(from "Chairman's Report of the Thirty-Fourth Annual Meeting")
In the Commission, the Technical Committee recommendation was seconded by the UK but was then amended by the Seychelles, and seconded by Sweden, St Lucia, Australia, New Zealand and Oman to restore the three year period before implementation, to allow for the setting of catch limits other than zero under scientific advice, and with provision for a full review of the effects of the decision within five years.
Japan recalled that the Scientific Committee had stated in the past that there is no scientific justification for a blanket moratorium. There are large numbers in some whale stocks, and the Commission is prepared to allow aboriginal catching of very small stocks. Japan believes that this proposal violates the Convention as well as infringing sovereign rights in coastal waters.
Norway commented that in the absence of a scientific recommendation for the proposal, it believes its adoption would entail the effective abdication of management responsibilities by the IWC. It queried the distinction created between various types of whaling operation, which it believes is not compatible with the Convention. Norway would prefer to negotiate a revision of the present management procedures, and reserved its rights under the Convention.
Spain spoke of the need for careful management and a uniform approach for all types of whaling, while Iceland and the Republic of Korea both opposed the proposal because of the lack of a scientific basis as required under the Convention.
Uruguay, whilst supporting the proposal, expressed its concerns with respect to the sovereign rights of coastal states to the resources within their 200 mile exclusive economic zones. Similar views were shared by Mexico, Argentina, Peru, Brazil, Chile and Costa Rica.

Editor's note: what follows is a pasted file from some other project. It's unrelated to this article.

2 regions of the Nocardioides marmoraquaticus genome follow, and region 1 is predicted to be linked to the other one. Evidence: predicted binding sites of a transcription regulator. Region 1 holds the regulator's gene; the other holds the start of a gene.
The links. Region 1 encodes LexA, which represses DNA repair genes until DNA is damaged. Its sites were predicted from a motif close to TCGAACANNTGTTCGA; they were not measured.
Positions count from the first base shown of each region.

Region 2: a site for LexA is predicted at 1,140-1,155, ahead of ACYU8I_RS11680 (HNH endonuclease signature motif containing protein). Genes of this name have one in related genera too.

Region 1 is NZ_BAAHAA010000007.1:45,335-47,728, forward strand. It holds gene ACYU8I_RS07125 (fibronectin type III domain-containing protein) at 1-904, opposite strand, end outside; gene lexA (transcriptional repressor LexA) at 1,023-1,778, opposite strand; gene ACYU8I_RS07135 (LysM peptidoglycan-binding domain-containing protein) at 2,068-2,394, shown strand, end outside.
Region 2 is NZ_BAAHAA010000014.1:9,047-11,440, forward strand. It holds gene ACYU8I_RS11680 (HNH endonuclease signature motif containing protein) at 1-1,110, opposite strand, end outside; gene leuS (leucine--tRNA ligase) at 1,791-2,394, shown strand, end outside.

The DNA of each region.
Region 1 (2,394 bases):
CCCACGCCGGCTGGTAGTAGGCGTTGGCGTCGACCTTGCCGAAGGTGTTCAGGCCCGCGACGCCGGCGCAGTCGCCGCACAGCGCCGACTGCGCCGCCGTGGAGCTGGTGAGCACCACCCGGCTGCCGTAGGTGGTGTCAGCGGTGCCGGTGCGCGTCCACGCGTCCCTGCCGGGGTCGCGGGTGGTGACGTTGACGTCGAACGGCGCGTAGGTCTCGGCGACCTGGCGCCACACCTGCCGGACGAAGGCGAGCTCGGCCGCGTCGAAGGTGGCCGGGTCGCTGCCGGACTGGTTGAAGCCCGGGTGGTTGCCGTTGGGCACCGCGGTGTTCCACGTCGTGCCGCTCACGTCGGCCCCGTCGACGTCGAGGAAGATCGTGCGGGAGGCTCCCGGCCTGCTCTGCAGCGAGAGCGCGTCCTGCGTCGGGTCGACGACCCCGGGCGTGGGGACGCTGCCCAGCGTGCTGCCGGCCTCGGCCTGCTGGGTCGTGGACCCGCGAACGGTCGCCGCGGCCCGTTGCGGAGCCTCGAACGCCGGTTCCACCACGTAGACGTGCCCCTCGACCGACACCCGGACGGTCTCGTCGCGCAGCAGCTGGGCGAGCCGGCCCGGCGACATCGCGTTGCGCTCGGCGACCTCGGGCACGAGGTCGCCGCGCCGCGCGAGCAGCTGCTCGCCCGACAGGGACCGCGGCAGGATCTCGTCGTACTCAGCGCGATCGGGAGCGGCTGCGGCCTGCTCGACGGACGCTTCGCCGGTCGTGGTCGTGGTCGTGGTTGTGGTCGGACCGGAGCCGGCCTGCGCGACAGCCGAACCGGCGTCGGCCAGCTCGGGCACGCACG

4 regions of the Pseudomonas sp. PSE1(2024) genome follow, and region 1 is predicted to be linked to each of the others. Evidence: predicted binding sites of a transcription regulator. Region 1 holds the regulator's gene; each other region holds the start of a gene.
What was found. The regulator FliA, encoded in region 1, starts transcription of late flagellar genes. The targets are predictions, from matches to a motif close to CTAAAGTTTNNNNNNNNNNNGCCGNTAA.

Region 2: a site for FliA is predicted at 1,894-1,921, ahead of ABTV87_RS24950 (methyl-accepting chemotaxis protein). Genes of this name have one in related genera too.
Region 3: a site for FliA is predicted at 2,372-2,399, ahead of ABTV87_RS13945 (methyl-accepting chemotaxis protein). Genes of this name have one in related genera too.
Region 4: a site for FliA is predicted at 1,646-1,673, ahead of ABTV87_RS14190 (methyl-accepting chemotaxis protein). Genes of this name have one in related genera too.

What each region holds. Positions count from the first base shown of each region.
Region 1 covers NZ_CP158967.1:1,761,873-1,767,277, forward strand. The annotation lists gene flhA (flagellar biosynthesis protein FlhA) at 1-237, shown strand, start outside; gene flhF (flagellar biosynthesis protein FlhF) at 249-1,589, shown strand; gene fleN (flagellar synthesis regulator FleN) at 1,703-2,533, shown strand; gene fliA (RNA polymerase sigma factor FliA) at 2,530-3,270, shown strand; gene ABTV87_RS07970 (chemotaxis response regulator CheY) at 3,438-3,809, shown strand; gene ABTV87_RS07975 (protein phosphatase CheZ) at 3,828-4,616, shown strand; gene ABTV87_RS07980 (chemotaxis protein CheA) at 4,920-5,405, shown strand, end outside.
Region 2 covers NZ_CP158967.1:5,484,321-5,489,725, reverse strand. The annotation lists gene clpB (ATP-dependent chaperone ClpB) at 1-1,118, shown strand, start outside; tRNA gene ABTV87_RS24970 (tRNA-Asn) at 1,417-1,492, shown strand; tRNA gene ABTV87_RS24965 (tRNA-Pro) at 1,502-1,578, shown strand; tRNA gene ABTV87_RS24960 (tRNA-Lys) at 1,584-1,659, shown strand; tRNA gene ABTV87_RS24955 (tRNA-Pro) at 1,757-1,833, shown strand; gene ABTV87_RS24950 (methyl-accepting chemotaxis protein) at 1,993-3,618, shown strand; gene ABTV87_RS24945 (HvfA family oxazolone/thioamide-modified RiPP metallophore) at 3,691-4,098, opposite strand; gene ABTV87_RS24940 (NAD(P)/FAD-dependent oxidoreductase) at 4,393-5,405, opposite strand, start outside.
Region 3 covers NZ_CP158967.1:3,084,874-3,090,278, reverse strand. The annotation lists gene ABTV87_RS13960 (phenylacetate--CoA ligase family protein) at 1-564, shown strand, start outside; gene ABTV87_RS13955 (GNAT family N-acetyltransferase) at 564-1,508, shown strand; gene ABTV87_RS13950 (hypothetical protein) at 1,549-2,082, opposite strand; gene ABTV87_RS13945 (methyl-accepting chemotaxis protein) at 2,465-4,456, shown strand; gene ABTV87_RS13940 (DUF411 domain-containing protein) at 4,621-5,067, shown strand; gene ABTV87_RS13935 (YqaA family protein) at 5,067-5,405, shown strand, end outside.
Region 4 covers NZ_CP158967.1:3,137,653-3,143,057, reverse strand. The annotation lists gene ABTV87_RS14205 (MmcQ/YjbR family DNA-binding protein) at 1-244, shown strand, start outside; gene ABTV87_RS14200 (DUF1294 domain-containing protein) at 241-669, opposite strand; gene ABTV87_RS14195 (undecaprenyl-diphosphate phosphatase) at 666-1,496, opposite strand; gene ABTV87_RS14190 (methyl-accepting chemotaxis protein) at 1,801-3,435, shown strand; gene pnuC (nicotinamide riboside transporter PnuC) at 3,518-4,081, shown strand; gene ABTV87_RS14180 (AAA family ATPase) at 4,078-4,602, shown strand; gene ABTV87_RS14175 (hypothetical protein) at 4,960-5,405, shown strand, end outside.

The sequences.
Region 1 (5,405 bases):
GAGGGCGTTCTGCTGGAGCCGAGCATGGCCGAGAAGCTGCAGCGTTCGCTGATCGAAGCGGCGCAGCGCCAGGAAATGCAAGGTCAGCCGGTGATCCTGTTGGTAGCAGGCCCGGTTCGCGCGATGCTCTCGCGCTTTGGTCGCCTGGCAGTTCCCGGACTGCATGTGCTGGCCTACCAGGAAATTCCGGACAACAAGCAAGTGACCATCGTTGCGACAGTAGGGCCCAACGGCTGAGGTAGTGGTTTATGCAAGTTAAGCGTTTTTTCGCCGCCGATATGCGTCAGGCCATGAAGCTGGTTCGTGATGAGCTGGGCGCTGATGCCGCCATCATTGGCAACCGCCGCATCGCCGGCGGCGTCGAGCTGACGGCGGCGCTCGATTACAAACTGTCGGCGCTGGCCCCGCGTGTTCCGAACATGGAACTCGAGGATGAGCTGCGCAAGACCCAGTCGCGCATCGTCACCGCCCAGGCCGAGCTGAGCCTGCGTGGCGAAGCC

Antigua and Barbuda, and the UK both indicated their concern over the lack of humane killing methods in the whaling industry. Further support for the proposal was also voiced by St Lucia, which noted the strength of world public opinion on the issue and the ecological uncertainties outlined in the World Conservation Strategy. Australia believed that the proposal was a good solution to the various interests of the whaling industry and the conservation of whales.
Before the vote was taken, Switzerland explained that it would abstain because it believed the proposal did not fulfil the Convention requirement of being based on scientific findings.
The amendment to the Schedule was then adopted by 25 votes in favour, with 7 against and 5 abstentions, so that the following new paragraph is added to paragraph 10:
Notwithstanding the other provisions of paragraph 10, catch limits for the killing for commercial purposes of whales from all stocks for the 1986 coastal and the 1985/86 pelagic seasons and thereafter shall be zero. This provision will be kept under review, based upon the best scientific advice, and by 1990 at the latest the Commission will undertake a comprehensive assessment of the effects of this decision on whale stocks and consider modification of this provision and the establishment of other catch limits.